However they form, the composition and geometry of carbon nanotubes engender a unique electronic complexity. That is in part simply the result of size, because quantum physics governs at the nanometer scale {As Above, So Below-is the law of the magi that applies and make sense of chaos when fully appreciated, or as much as anyone can.}. But graphite itself is a very unusual material. Whereas most electrical conductors can be classified as either metals or semiconductors, graphite is one of the rare materials known as a semimetal {Calcium and brushite were used in some circumstances we have mentioned.}, delicately balanced in the transitional zone between the two. By combining graphite's semimetallic properties with the quantum rules of energy levels and electron waves, carbon nanotubes emerge as truly exotic conductors. {We will cover copper more in divining rods and the use of natural conductors, that attenuate with such things as water. Pendulums are part of nature's antennae as well. The article has an illustration or photo of a nanotube channel and a comment that says in part - "Electrically conductive macromolecules of carbon that self-assemble into tubes are being tested as ultrafine wires and as channels in experimental field-effect transistors."}

For example, one rule of the quantum world is that electrons behave like waves as well as particles, and electron waves can reinforce or cancel one another {Thus more perfect crystalline structures created in space vacuum conditions like Skylab, are truly able to function with less chaos.}. As a consequence, an electron spreading around a nanotube's circumference can completely cancel itself out; thus, only electrons with just the right wavelength remain." (8)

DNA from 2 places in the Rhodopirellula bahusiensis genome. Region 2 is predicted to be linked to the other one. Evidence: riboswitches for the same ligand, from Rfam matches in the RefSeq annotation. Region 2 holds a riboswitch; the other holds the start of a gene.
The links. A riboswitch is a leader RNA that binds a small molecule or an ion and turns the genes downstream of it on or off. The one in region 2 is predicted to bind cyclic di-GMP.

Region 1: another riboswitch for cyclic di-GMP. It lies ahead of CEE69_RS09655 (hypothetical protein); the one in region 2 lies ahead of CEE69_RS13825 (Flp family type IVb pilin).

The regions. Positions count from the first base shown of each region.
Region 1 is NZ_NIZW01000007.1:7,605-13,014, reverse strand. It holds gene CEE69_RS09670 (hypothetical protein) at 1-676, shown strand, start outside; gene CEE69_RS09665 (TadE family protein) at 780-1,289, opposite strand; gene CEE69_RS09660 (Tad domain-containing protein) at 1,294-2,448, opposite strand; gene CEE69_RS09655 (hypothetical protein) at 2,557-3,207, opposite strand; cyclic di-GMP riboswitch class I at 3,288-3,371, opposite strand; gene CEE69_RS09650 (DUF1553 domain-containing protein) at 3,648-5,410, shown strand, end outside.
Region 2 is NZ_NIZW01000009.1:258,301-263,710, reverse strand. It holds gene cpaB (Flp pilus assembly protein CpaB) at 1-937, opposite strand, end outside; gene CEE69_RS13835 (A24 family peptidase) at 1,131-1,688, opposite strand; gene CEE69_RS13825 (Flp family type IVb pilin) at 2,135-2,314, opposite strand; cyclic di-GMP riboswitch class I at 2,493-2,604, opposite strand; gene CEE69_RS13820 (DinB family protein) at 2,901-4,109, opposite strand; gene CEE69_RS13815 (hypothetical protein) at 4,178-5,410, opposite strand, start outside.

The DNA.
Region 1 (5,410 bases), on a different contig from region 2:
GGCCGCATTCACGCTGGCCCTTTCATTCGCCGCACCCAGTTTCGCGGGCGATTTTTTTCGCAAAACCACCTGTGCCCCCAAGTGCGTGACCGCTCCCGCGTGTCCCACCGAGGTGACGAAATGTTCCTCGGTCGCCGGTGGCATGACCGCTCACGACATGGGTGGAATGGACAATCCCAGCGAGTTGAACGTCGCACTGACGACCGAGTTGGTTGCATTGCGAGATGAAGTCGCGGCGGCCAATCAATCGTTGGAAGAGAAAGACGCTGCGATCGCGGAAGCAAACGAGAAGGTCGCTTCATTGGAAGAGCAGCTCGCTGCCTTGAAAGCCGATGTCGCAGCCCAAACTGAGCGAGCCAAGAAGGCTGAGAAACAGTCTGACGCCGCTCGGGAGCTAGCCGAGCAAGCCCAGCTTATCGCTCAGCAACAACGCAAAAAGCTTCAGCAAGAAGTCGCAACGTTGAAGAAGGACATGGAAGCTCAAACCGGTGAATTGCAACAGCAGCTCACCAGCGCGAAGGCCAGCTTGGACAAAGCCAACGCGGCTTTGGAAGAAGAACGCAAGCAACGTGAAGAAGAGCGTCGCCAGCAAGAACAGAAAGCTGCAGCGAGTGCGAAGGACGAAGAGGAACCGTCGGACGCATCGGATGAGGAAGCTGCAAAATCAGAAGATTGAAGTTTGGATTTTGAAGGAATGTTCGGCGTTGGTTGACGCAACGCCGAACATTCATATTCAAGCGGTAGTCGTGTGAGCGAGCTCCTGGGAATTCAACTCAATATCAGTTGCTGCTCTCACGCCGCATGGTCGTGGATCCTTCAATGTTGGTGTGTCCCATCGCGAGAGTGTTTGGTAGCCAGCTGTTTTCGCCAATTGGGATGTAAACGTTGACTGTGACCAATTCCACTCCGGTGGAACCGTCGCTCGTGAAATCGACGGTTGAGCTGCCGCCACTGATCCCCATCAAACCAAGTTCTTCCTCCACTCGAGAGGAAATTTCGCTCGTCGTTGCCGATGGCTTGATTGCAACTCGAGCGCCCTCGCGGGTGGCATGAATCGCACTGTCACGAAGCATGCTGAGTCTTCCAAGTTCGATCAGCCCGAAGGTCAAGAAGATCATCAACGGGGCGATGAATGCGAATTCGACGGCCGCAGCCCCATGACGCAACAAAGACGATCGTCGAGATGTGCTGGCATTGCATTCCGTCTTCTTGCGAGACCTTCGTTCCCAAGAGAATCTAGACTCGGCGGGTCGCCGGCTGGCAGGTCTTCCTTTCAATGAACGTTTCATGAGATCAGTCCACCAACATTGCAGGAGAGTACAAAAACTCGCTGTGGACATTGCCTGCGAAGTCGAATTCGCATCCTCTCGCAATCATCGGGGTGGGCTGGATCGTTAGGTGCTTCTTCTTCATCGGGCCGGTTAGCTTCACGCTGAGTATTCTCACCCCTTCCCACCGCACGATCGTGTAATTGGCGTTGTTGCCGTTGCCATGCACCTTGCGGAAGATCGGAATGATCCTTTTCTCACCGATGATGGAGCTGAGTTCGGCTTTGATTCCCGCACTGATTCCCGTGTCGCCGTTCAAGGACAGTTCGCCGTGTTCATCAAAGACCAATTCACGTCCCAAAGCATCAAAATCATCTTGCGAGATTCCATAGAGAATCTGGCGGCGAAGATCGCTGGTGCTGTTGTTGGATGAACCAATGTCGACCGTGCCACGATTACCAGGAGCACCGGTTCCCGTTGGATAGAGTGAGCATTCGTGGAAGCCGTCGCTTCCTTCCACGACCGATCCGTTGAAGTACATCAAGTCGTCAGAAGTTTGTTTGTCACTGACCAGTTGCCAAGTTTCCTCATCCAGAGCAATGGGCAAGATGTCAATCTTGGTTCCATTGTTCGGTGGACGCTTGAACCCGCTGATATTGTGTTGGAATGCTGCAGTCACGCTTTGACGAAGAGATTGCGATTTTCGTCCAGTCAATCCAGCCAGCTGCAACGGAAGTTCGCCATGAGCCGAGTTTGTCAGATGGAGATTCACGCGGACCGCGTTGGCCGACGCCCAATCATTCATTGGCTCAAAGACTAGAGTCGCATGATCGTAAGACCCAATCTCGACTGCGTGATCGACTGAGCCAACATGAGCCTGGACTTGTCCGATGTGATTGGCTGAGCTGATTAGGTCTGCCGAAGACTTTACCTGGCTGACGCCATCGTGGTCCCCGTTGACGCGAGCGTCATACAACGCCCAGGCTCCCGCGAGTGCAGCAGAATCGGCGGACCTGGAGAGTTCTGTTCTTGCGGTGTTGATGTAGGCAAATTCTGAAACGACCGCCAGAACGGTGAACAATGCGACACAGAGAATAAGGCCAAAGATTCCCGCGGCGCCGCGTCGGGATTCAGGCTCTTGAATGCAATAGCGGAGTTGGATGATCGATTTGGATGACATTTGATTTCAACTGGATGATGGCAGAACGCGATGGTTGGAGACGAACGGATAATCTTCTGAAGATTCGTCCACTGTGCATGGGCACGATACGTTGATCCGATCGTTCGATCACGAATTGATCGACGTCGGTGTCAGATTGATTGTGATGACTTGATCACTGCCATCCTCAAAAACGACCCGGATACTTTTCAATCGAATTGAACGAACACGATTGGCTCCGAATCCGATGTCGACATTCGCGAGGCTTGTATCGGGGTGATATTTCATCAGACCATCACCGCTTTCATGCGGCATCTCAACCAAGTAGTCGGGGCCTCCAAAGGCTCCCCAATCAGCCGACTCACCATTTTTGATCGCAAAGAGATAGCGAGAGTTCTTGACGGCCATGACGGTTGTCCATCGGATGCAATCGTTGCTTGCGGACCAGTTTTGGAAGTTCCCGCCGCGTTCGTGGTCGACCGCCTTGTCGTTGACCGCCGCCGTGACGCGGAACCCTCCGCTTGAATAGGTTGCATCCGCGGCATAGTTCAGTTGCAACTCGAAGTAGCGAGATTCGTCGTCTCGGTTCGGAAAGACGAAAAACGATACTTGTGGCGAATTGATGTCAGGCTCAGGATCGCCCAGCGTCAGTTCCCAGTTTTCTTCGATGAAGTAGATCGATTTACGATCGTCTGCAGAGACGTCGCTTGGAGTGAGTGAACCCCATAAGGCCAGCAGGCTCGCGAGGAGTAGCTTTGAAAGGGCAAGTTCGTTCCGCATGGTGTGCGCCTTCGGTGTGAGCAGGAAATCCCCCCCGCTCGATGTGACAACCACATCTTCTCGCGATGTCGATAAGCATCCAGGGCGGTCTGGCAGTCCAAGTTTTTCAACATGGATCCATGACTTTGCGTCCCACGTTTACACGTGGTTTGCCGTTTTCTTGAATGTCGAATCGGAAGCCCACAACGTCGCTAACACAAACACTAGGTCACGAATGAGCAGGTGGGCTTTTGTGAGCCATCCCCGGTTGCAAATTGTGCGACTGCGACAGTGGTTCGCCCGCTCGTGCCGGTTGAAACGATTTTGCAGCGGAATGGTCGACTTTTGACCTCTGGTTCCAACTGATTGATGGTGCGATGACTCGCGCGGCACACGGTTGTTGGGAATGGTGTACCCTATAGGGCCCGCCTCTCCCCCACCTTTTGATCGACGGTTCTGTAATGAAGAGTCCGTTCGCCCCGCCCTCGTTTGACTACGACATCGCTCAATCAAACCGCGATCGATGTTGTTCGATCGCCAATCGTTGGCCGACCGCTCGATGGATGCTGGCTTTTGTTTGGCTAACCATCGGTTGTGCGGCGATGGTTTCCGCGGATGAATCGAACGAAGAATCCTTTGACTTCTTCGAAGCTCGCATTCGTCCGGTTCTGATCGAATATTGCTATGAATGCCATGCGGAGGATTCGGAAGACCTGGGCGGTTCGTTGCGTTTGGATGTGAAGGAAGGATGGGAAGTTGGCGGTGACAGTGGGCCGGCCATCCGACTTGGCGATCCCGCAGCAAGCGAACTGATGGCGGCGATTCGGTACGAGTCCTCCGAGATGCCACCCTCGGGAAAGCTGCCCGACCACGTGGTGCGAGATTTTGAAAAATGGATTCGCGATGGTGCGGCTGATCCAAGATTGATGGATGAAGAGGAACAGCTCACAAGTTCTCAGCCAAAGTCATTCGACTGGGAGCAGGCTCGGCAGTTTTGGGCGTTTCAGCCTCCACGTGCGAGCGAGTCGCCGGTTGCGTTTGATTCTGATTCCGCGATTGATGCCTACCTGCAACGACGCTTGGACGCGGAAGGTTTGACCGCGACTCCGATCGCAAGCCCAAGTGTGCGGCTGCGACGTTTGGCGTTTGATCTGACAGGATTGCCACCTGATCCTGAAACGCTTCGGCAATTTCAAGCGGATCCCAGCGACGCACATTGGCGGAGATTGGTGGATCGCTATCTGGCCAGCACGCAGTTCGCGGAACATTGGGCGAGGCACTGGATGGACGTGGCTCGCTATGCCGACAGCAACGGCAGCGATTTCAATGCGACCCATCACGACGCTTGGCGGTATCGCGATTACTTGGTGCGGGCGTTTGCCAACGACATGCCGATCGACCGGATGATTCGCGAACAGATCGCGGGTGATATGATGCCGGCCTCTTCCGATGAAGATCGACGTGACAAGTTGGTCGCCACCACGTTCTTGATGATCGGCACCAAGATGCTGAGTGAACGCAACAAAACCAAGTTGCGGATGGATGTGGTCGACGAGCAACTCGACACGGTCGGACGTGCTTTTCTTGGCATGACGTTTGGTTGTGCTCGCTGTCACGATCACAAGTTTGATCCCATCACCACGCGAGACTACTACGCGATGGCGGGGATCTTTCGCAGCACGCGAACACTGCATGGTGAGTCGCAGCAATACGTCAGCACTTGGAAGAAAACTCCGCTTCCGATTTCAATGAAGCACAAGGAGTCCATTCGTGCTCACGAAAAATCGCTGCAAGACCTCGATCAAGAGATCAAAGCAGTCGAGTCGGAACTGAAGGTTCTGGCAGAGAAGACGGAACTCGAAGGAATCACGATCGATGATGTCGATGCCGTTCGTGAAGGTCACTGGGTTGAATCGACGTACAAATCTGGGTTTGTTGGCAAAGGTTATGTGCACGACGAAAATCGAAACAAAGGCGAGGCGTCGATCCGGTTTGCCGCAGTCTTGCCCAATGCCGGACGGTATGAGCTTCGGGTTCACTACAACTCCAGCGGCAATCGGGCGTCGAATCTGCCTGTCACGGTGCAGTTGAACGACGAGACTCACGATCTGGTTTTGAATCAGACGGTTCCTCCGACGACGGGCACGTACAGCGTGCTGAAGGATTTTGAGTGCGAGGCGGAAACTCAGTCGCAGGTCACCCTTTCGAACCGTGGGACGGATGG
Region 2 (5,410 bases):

What can I say? There is so much to know and it is good to have the quantum world to tell us how little we really know, rather than the incessant certainty of other academic disciplines. Under the 'Zap, Bake or Blast section of this article they say something that should allow the reader to make more sense of the 'heating and cooling' that were noted regarding the alchemists work, as well as the 'buckyballs' or Fullerenes that I mentioned in one of my constant interruptions that seek to integrate the knowledge we are exploring.

"Sumio Iijima may have been the first to see a nanotube, but he was undoubtedly not the first to make one. In fact, Neanderthals may have made minuscule quantities of nanotubes, unwittingly, in the fires that warmed their caves {What about Mungo Man? And Neanderthals worshipped in caves as much as anyone ever lived in them at these times. This is another slight example of our egoistic put down of previous humans. There are people homeless in cities living under bridges who would love the security and comfort of a cenote. In fact, a cenote is a very spiritual place that sometimes has hot springs or cold streams. They are quite wonderful. In Xcaret, Mexico they have recreated a Mayan village outside a system of these cenotes. This same place has porpoises you can ride and tells the story of how they came from the early wolf-like creatures of the land.}. Split by heat, carbon atoms recombine however they can in soot, some in amorphous blobs but others in soccerball-shaped spheres called buckyballs or in long cylindrical capsules called buckytubes or nanotubes." (9)